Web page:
The Vitamin D Story. An Old Dog with Some New Tricks.


Mention Vitamin D to most people and they will try not to yawn. One of the less glamorous vitamins it is known as the sunshine vitamin because our skin, when exposed to the ultraviolet rays in sunlight, manufactures vitamin D. Not unexpectedly sunscreen on the skin blocks this production. The remainder of our body’s supply of this vital vitamin comes from a limited number of foods. The main role of vitamin D is thought to promote intestinal absorption of calcium. Calcium is crucial for bone development. Children without enough vitamin D suffer from a disorder of abnormally soft bones known as rickets resulting in extreme bowing of the legs and dental problems. Adults with vitamin D deficiency can develop low blood calcium levels, osteoporosis, as well as softening of the bone known as osteomalacia.

Recent studies however, have shown that Vitamin D may serve many other important functions in the body. Several investigators found that low Vitamin D plays a role in “seasonal affective disorder” which is a form of depression occurring during the winter when little sunlight is available. Low levels of Vitamin D can be found in Alzheimer’s patients, and some researchers believe low levels of this vitamin may contribute to loss of muscle tone and frequent falling in the elderly. Recent studies link low Vitamin D levels in pregnant women to the development of preeclampsia (toxemia of pregnancy). Vitamin D was also shown to help lung function and to delay a common but serious eye disorder known as macular degeneration.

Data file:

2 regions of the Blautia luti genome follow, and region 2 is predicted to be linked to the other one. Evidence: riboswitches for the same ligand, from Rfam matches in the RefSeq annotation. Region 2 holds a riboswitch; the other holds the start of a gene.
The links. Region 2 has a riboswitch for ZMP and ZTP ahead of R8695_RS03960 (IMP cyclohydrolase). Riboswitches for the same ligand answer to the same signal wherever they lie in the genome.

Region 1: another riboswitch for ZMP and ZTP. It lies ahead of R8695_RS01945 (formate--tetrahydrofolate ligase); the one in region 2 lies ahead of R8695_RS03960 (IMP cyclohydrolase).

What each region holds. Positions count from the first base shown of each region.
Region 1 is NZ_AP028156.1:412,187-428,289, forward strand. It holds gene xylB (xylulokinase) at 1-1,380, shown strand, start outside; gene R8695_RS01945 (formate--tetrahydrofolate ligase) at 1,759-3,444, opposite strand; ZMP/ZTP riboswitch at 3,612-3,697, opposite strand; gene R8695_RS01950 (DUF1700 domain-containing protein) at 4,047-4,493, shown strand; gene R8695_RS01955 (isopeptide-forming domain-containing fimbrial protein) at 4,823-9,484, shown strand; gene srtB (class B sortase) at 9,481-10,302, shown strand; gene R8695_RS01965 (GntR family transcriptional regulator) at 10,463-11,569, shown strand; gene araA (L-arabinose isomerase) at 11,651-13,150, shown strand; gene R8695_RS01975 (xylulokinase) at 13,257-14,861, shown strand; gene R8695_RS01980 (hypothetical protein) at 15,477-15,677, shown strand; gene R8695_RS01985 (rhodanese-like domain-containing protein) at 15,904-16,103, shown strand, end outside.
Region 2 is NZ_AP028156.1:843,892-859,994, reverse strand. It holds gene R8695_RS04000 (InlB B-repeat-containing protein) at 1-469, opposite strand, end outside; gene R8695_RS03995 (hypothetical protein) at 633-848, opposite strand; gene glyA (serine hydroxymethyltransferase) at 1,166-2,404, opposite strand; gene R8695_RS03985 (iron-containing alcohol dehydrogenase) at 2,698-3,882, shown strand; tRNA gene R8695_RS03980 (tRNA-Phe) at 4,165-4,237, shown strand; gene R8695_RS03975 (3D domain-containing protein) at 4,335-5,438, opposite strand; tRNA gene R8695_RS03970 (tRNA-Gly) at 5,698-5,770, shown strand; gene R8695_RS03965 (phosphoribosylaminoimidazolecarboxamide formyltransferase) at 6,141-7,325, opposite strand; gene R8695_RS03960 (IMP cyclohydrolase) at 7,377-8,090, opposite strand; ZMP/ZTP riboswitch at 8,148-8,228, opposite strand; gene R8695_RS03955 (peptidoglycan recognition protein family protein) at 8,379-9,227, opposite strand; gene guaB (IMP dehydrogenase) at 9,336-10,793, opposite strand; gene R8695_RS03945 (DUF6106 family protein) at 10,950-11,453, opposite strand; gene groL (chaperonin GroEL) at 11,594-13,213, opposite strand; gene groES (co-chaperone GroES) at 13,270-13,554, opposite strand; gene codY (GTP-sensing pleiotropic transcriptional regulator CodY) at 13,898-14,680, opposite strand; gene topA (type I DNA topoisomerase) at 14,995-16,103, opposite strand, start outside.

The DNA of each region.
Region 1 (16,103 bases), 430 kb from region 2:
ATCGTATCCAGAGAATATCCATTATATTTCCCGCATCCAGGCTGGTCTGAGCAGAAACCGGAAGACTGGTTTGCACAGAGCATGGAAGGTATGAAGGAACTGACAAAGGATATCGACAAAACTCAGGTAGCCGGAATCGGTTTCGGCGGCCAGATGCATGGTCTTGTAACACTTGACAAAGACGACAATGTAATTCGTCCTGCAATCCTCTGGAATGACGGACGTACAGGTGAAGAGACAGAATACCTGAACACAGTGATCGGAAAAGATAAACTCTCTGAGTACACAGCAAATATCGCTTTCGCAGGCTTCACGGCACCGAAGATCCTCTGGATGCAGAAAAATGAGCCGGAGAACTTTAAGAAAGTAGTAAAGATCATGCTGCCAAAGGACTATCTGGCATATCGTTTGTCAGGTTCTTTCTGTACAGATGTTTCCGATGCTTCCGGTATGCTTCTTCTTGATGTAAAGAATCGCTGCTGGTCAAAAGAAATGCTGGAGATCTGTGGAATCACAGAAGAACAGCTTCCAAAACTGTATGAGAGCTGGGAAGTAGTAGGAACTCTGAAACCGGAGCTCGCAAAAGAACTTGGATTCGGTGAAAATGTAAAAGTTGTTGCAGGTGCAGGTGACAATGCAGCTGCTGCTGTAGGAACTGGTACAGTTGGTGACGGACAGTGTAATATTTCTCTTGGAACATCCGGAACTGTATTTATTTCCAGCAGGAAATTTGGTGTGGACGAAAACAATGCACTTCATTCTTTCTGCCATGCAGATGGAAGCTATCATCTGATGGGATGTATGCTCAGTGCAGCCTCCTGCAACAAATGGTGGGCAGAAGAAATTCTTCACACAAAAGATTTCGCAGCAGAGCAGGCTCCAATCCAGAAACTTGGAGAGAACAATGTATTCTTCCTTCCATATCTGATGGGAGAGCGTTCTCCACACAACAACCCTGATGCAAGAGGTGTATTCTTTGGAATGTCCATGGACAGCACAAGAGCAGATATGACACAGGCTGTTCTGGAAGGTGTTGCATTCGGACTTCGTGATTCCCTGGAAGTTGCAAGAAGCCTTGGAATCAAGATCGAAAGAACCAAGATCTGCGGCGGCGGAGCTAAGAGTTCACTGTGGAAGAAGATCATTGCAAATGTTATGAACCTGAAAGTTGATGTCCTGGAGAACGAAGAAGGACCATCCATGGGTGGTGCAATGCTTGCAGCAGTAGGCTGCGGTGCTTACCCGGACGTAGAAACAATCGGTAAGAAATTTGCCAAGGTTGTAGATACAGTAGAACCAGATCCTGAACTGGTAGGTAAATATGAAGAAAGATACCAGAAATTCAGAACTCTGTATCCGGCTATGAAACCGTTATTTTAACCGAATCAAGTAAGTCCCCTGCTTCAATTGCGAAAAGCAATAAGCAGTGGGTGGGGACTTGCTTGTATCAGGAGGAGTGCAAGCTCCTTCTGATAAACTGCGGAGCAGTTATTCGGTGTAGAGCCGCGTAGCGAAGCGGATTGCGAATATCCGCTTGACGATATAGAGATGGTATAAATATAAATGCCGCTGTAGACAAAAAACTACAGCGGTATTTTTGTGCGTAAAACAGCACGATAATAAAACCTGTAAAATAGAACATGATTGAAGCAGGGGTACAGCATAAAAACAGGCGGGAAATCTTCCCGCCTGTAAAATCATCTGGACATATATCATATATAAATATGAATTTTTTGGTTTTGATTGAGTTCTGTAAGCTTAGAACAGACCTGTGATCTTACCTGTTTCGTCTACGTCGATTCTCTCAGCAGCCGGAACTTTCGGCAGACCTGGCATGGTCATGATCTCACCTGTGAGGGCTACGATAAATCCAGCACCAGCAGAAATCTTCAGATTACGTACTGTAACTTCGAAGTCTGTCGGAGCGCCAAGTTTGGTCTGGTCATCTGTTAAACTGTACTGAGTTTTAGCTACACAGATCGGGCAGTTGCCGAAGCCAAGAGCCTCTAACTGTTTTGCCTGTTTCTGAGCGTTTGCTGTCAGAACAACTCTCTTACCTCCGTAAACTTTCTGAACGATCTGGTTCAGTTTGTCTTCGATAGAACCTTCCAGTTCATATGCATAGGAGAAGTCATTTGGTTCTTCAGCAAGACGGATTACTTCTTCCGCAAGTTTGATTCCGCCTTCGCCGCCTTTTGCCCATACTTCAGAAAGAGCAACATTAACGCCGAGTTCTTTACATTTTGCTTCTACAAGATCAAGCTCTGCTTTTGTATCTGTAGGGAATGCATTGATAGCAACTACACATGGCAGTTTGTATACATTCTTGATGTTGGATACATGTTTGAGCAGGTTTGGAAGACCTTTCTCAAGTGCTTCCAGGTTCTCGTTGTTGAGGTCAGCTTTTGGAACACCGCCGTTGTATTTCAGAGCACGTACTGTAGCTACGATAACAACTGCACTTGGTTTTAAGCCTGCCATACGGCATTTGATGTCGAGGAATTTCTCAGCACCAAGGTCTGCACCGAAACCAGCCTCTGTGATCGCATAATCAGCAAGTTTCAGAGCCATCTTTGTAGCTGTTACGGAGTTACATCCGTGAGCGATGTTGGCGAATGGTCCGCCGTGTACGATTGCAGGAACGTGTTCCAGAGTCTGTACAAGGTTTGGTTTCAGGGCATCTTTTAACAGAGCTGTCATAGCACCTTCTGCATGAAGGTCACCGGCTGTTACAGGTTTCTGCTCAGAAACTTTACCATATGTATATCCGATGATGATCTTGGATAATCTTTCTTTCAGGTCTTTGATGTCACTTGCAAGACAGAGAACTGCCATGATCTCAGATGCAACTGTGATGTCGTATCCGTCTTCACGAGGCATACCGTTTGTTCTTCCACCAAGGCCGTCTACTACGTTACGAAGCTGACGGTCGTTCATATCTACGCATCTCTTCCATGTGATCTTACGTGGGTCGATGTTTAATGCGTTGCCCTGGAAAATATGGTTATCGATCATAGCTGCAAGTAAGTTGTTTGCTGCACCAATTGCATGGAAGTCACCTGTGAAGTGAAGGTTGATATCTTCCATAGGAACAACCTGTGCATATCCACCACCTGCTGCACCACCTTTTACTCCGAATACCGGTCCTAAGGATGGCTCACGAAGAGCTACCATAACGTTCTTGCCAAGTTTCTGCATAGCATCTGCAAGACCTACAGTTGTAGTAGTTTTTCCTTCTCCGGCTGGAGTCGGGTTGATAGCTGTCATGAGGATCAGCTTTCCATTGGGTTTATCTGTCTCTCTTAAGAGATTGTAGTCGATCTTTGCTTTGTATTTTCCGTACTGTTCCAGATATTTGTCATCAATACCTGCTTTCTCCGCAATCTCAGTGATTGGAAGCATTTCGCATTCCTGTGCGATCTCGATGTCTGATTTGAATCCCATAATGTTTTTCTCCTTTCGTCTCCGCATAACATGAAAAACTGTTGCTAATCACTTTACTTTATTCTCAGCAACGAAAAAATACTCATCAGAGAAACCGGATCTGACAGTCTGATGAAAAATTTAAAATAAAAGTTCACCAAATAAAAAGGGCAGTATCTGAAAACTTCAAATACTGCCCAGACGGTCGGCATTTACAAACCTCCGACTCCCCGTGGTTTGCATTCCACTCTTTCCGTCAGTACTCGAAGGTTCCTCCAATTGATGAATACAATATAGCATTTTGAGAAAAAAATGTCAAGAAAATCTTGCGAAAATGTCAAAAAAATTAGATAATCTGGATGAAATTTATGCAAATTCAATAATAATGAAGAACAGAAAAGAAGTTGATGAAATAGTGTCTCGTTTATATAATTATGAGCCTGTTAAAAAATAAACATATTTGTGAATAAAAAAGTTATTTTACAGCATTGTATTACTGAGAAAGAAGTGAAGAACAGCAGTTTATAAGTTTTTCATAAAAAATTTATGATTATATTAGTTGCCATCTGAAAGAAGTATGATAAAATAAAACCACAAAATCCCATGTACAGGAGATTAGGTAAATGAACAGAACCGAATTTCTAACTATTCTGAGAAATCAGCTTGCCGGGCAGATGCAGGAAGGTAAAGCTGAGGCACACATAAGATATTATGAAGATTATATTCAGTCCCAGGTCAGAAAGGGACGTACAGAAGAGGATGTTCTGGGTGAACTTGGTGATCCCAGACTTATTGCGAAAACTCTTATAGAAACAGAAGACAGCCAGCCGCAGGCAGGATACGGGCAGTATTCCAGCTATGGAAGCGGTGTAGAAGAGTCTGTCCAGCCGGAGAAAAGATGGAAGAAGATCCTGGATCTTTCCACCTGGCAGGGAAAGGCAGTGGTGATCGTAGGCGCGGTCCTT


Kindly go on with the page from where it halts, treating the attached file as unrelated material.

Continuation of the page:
Studies also show that Vitamin D may help benefit the immune system and help reduce the incidence of certain cancers. Recent studies suggest vitamin D may help prevent or delay colon, breast and ovarian cancer. One study showed that 1000 IU of vitamin daily could cut the risk of colon cancer by 50% while another study found a similar risk reduction for pancreatic cancer in those who took vitamin D supplementation. Results of these studies are still inconclusive and require verification but point to an important role of vitamin D in cancer protection.

Until recently the recommended daily allowance of Vitamin D was 400 IU. Some researchers now state that this amount is too low and advocate a daily intake of 1000 IU. Vitamin D can be found in Vitamin D supplemented milk, many multivitamins and calcium supplements. Yoghurt, margarine, cooking oils, breakfast cereal and bread may also be fortified with vitamin D. Oily types of fish such as salmon, tuna, and sardines are excellent sources of vitamin D. In particular the fish liver stores much of the vitamin, hence “cod liver oil” is an excellent vitamin D source.

The vitamin D we ingest in pills and food is an inactive form of the vitamin which then must be activated in the kidney. For this reason those with kidney disease frequently must receive medication with activated vitamin D to prevent bone disease or other conditions related to low calcium levels in the blood.